Schneider then analyzes Lincoln's correspondence with Stephens during Georgia's pending vote of secession. The exchange provides a vivid contrast between their clashing political views on slavery and the Union. It is also of particular importance in revealing the connection between law and morality implicit to Lincoln's defense of politics. Stephens had argued that the core issue between North and South was constitutional. Whether in the territories or in the states, the institution was beyond the legitimate scope of the federal government to regulate. Lincoln, on the other hand, emphasized that the impending crisis was not primarily about the Constitution, but about the rightness or wrongness of slavery: "You [of the South]," he famously observed, "think slavery is right and ought to be extended; while we [of the North] think it is wrong and ought to be restricted. That I suppose is the rub. It certainly is the only substantial disagreement between us" (32). Given his legal obligation to the rule of law, Lincoln repeatedly pledged to uphold those provisions of the Constitution that protected slavery. Yet southerners were unimpressed with such platitudes. They were convinced that Lincoln was an abolitionist wolf in sheep's clothing.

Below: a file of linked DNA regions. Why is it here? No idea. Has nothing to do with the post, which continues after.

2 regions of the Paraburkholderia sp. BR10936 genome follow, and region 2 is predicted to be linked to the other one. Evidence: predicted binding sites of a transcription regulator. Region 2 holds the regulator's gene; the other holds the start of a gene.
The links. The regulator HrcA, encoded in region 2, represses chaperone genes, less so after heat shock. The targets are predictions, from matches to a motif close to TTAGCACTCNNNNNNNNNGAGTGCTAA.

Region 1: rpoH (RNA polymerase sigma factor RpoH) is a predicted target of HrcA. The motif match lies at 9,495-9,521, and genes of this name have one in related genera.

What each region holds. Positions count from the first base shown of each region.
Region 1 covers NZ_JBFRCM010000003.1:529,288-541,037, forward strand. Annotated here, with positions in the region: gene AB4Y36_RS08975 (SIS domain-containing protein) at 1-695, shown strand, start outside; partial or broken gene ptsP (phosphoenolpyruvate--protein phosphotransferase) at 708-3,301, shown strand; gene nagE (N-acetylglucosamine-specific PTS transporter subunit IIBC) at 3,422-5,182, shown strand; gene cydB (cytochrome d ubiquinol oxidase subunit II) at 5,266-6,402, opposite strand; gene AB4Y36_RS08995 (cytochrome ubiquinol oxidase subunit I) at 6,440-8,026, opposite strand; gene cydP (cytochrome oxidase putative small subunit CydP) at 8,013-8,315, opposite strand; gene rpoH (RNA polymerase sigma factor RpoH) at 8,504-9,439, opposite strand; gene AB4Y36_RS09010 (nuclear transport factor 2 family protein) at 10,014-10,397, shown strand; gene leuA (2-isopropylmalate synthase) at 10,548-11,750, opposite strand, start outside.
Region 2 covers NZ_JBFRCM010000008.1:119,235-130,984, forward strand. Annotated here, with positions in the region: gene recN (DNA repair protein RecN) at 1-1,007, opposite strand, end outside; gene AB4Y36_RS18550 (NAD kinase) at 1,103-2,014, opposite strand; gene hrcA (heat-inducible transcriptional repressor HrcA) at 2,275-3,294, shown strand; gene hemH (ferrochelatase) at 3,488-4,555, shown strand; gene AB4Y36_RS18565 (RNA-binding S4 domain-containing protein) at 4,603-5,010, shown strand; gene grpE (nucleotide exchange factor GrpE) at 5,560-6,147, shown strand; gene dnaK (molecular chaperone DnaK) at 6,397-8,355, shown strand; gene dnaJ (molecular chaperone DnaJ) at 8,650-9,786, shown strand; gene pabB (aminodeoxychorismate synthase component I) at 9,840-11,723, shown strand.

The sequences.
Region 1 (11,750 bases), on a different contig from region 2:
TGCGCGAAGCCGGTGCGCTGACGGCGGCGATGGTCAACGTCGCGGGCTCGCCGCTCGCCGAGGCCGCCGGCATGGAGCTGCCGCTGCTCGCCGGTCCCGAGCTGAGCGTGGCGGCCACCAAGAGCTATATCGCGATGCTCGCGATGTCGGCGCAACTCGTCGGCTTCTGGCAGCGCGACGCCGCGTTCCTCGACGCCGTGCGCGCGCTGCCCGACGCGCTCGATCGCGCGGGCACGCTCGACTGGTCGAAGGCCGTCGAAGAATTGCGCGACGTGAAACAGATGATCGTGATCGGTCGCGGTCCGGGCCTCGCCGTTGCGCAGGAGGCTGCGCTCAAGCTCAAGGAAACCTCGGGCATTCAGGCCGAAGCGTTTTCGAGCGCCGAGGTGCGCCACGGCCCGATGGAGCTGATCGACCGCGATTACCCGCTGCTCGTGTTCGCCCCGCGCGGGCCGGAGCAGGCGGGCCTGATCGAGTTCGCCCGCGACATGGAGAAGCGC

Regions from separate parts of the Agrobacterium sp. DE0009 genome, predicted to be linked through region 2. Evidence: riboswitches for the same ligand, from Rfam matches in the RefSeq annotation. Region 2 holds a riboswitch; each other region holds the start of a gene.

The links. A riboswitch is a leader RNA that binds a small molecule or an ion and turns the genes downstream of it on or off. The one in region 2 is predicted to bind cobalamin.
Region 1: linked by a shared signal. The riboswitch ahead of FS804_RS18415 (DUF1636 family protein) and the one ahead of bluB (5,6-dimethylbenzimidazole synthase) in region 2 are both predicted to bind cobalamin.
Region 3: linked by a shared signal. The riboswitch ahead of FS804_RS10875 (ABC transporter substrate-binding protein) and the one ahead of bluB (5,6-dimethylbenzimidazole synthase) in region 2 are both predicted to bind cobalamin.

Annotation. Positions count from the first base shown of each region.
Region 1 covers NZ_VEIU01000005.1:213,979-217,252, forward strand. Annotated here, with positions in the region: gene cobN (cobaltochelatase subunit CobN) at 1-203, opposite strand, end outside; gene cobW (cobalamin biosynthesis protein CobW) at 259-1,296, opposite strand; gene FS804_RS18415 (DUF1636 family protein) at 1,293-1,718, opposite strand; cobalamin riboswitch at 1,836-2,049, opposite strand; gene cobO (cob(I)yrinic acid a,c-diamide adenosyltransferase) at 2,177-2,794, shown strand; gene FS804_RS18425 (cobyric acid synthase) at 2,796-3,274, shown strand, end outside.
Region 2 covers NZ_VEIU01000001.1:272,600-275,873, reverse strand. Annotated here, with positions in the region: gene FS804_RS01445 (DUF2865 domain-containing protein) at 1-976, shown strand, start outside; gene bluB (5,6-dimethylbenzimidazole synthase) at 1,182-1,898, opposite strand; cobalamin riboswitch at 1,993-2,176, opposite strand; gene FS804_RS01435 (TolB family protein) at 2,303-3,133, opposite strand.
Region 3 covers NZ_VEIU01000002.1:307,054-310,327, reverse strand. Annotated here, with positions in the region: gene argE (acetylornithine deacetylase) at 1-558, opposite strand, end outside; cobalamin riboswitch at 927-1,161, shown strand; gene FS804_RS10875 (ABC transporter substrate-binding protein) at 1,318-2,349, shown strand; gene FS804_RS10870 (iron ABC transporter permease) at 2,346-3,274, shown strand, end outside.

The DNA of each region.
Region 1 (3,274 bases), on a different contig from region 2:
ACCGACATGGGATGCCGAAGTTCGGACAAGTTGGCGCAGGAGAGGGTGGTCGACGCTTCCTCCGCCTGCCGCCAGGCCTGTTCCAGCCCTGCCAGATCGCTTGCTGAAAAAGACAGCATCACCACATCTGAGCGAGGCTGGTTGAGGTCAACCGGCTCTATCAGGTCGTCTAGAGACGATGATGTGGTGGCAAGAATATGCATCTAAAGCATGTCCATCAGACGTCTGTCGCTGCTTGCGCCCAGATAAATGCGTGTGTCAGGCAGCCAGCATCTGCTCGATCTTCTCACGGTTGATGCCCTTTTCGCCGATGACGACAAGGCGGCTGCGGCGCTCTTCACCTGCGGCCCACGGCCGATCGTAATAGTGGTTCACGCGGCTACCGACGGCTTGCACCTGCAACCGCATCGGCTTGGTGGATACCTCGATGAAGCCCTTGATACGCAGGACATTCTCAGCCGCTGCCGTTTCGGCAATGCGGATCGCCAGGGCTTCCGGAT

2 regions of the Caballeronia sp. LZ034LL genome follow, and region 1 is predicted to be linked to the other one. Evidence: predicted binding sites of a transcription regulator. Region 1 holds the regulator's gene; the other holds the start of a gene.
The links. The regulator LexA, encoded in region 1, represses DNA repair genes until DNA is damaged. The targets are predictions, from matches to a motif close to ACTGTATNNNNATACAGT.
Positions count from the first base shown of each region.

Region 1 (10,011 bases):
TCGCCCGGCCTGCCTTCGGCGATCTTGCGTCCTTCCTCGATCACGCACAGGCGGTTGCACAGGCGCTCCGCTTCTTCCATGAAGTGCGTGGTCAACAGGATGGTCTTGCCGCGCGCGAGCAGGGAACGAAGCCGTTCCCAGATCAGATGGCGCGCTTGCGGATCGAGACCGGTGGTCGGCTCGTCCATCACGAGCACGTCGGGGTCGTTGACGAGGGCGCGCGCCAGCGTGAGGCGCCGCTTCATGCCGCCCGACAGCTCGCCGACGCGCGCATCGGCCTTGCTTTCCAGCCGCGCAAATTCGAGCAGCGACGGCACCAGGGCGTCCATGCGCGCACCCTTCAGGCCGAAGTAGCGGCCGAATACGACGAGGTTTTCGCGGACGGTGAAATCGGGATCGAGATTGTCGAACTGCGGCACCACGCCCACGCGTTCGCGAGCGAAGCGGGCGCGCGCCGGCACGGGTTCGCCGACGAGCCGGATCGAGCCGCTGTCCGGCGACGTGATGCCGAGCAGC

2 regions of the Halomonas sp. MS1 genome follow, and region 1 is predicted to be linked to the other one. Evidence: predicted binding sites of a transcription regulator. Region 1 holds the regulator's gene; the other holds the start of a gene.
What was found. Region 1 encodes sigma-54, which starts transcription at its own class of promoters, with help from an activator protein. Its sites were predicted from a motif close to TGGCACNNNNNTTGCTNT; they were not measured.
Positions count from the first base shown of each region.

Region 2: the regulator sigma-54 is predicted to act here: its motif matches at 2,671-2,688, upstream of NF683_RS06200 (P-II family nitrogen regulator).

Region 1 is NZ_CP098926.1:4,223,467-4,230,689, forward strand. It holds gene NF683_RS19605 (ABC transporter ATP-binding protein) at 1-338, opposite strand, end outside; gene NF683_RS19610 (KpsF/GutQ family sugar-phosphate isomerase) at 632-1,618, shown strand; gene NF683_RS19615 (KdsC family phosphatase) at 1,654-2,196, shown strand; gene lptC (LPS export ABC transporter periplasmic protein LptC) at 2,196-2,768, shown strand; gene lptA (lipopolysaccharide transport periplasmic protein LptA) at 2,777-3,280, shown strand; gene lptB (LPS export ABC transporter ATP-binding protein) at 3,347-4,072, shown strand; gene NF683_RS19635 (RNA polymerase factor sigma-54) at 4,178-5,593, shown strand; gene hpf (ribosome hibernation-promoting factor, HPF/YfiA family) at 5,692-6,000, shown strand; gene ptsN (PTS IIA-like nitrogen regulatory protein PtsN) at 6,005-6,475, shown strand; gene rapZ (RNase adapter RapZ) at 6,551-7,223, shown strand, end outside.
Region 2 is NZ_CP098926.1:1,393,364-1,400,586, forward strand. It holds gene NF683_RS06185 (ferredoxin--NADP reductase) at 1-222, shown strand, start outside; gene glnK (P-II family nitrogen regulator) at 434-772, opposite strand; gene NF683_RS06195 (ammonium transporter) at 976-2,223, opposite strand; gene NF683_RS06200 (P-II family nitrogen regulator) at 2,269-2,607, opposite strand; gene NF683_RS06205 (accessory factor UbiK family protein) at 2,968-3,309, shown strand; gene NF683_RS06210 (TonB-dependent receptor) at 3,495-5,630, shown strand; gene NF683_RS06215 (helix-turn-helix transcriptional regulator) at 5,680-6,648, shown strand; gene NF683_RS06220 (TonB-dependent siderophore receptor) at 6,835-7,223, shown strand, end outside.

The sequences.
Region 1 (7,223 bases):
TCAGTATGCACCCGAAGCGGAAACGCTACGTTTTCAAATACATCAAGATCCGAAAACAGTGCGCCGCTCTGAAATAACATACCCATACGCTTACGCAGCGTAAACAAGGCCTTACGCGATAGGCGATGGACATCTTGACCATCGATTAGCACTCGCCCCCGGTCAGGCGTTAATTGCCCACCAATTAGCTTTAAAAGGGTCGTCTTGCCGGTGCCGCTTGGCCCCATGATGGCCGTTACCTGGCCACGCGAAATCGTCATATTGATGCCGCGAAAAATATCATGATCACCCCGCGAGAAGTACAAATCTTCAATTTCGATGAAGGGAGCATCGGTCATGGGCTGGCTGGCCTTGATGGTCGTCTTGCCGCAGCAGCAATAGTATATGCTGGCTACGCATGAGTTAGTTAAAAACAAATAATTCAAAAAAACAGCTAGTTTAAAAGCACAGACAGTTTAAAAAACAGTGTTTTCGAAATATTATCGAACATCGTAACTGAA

In reply to Stephens, Lincoln used the "apples of gold in pictures of silver" metaphor from Proverbs 25:11 to convey didactically the inseparability of liberty and Union, and the corresponding reconciliation between moral and legal obligation implicit to his defense of politics.[6] Just as the picture of silver was framed "to adorn and preserve" the apple of gold, so were the Union and Constitution intended "to adorn and preserve" liberty for all. Lincoln reminded Stephens and his southern brethren that "The picture was made for the apple—not the apple for the picture." Indeed, gold is more precious than silver. This did not mean, however, that the Union and the Constitution—"the picture of silver"—were therefore dispensable. The Union and the Constitution nonetheless played an indispensable role in preserving the apple of gold—the principle of liberty for all. While Stephens would "conceal" or "destroy" the apple of gold to justify slavery, the abolitionists would efface the picture of silver because of its compromises with the institution. In either case, the precious fruit of the republic or its protective casing would be "blurred, or broken."